Grandparents are often some of the most influential extended family members during a minor’s childhood. In some cases, grandparent involvement in the lives of their grandchildren is limited by the parents. This is particularly true where the parents separate or divorce. Under some circumstances, grandparents may seek and a court may order grandparent visitation, so that they may spend time with their grandkids. A recent Massachusetts appellate case, Frazier v. Frazier, discusses this issue.

Massachusetts General Laws c. 119, § 39D is the so-called grandparent visitation statute. This law allows grandparents to petition for visitation with their grandchildren. Under this statute, grandparents “may be granted reasonable visitation rights to the minor child during his minority by the probate and family court department of the trial court upon a written finding that such visitation rights would be in the best interest of the said minor child.”


Case Law


Blixt v. Blixt

Massachusetts case law also addresses the issue of grandparent visitation. The Massachusetts Supreme Judicial Court set forth the standard for grandparent visitation in the 2002 case of Blixt v. Blixt. Blixt v. Blixt, 437 Mass. 649 (2002). In this case, the court had the task of balancing the fundamental rights of parents with the “best interests of the child” standard. In essence, the grandparents must prove a decision by the judge to deny visitation is not in the best interests of the child. To prevail, the grandparents must allege and prove that the failure to grant visitation will cause the child significant harm by adversely affecting the child’s health, safety, or welfare. The high court also imposed a requirement for the grandparents to show that there is a significant preexisting relationship between the grandparent and the child.


Troxel v. Granville

The Blixt case followed the 2000 case of Troxel v. Granville. In Troxel, the United States Supreme Court struck down a Washington statute allowing any third party to petition state courts for child visitation rights over parental objections. Troxel v. Granville, 530 U.S. 57 (2000). Here, the Court recognizes a fundamental right for parents to determine the care, custody and control of their children. The Troxel Court requires state courts to give “special weight” to a fit parent’s decision to deny non-parent visitation. This case established that parents have a right to deny visitation to grandparents. Parents may make that decision based on their right to raise their children as they see fit.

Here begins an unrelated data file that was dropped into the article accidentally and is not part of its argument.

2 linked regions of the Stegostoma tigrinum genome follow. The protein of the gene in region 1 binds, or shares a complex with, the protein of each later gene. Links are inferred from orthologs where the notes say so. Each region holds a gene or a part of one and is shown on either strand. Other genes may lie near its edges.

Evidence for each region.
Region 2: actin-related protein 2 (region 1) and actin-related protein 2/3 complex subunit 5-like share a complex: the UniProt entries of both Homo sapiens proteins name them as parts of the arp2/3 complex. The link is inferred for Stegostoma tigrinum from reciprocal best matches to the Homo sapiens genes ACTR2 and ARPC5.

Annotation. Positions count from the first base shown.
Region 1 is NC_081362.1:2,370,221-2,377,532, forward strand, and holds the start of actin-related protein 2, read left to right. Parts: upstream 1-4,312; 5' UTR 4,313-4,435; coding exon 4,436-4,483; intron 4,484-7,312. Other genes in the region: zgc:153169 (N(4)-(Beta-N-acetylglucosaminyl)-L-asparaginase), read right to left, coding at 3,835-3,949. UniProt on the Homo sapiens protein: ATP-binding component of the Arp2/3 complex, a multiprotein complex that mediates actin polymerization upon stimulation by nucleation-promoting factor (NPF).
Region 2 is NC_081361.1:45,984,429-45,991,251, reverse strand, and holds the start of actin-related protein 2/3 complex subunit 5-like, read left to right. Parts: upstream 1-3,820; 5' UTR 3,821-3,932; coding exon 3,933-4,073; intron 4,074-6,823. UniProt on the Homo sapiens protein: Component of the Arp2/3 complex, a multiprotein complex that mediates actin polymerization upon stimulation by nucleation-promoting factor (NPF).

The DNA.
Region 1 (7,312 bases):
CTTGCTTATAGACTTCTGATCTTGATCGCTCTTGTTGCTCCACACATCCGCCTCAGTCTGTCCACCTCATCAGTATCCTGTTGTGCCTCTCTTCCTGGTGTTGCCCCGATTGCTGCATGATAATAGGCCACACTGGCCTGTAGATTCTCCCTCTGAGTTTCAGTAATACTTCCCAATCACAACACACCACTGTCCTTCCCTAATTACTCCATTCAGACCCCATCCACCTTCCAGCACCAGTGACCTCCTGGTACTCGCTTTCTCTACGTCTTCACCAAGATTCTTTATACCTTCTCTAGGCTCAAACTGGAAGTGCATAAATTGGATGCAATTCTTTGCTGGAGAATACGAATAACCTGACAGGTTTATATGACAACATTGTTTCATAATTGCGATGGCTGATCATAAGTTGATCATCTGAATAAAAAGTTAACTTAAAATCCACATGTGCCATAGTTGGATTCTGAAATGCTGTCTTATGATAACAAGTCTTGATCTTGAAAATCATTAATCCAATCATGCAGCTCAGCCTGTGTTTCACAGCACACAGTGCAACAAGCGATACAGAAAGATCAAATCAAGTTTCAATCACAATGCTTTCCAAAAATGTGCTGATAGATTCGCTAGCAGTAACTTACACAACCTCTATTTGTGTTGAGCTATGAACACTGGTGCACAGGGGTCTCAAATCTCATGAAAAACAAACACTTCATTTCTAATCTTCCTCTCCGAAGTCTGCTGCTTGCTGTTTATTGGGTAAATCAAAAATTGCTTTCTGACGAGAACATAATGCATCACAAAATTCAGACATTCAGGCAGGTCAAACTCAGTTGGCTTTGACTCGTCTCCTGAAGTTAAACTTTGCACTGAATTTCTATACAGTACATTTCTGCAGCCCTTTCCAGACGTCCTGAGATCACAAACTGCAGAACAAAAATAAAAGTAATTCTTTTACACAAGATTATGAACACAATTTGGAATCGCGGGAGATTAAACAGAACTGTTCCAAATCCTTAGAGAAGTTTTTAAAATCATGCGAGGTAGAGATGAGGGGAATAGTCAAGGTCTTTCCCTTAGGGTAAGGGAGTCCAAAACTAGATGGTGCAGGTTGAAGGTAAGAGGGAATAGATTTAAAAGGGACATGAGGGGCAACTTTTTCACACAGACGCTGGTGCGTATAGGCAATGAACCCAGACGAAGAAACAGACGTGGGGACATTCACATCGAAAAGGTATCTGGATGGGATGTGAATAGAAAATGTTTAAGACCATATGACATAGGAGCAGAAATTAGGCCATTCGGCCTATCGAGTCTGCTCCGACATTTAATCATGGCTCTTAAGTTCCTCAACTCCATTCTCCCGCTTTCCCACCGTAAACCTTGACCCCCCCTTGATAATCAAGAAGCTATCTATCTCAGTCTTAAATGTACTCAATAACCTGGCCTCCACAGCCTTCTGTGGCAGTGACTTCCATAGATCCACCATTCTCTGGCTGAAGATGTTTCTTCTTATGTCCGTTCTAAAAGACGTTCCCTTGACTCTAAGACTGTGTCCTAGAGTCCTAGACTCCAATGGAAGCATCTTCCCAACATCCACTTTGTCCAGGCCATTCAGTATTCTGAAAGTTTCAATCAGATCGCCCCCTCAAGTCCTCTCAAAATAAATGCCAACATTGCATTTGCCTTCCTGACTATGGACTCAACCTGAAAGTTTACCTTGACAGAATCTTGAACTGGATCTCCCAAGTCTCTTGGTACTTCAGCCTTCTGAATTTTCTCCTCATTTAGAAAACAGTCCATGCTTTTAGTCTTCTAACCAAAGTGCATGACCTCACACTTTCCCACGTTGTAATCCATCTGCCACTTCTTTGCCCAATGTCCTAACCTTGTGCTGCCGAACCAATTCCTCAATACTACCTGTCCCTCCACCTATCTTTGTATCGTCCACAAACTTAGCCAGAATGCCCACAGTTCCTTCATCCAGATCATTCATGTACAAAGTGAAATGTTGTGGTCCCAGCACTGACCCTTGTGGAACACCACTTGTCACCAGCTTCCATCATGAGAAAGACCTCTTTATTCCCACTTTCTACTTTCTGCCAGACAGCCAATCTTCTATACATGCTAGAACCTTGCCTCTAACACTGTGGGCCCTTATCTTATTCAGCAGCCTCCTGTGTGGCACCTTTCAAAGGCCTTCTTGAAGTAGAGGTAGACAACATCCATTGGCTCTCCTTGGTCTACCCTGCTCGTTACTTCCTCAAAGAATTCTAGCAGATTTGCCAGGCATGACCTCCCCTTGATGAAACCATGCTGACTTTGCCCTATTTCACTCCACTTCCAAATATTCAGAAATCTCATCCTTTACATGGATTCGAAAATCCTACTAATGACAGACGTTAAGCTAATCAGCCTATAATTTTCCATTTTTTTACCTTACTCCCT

Frazier v. Frazier

In the Frazier case, the mother and father of three minor children were in the middle of a divorce. The mother was granted full custody of the children. Meanwhile, the court granted only three hours of visitation to the father due to his substance abuse disorder. As a result, the paternal grandparents filed a petition for visitation with the grandchildren. In accordance with Massachusetts precedent, they alleged that it was in the best interests of the grandchildren to have visitation with them.

Additionally, the grandparents in the case alleged that there was a significant relationship between them and their grandchildren. They explained that they enjoyed lunches, dinners, and visits with the grandchildren. They also alleged that the kids took classes and attended events at the grandparents’ yacht club and golf club. Furthermore, they said the children spent time visiting the grandparents for holidays at their Florida home. The mother, on the other hand, opposed visitation outside of the father’s weekly three hours of parenting time. As a result, she filed a motion to dismiss. At a non-evidentiary hearing, the Probate and Family Court granted the mother’s motion.

On appeal, the Massachusetts Appeals Court sided with the mother. According to the Appeals Court, the grandparents’ allegations regarding their relationship with the minor children were not enough to award visitation. Quoting another Massachusetts case, the court noted, “While apparently nurturing and enriching, the relationship is not ‘such as de facto parents or other relationships of close bonding, where significant harm may be readily inferred from and is inherent in the disruption of that relationship.’” Therefore, “Such a relationship is not enough to meet the showing of a “significant” preexisting relationship such that “significant harm to the children may be inferred from disruption alone.”


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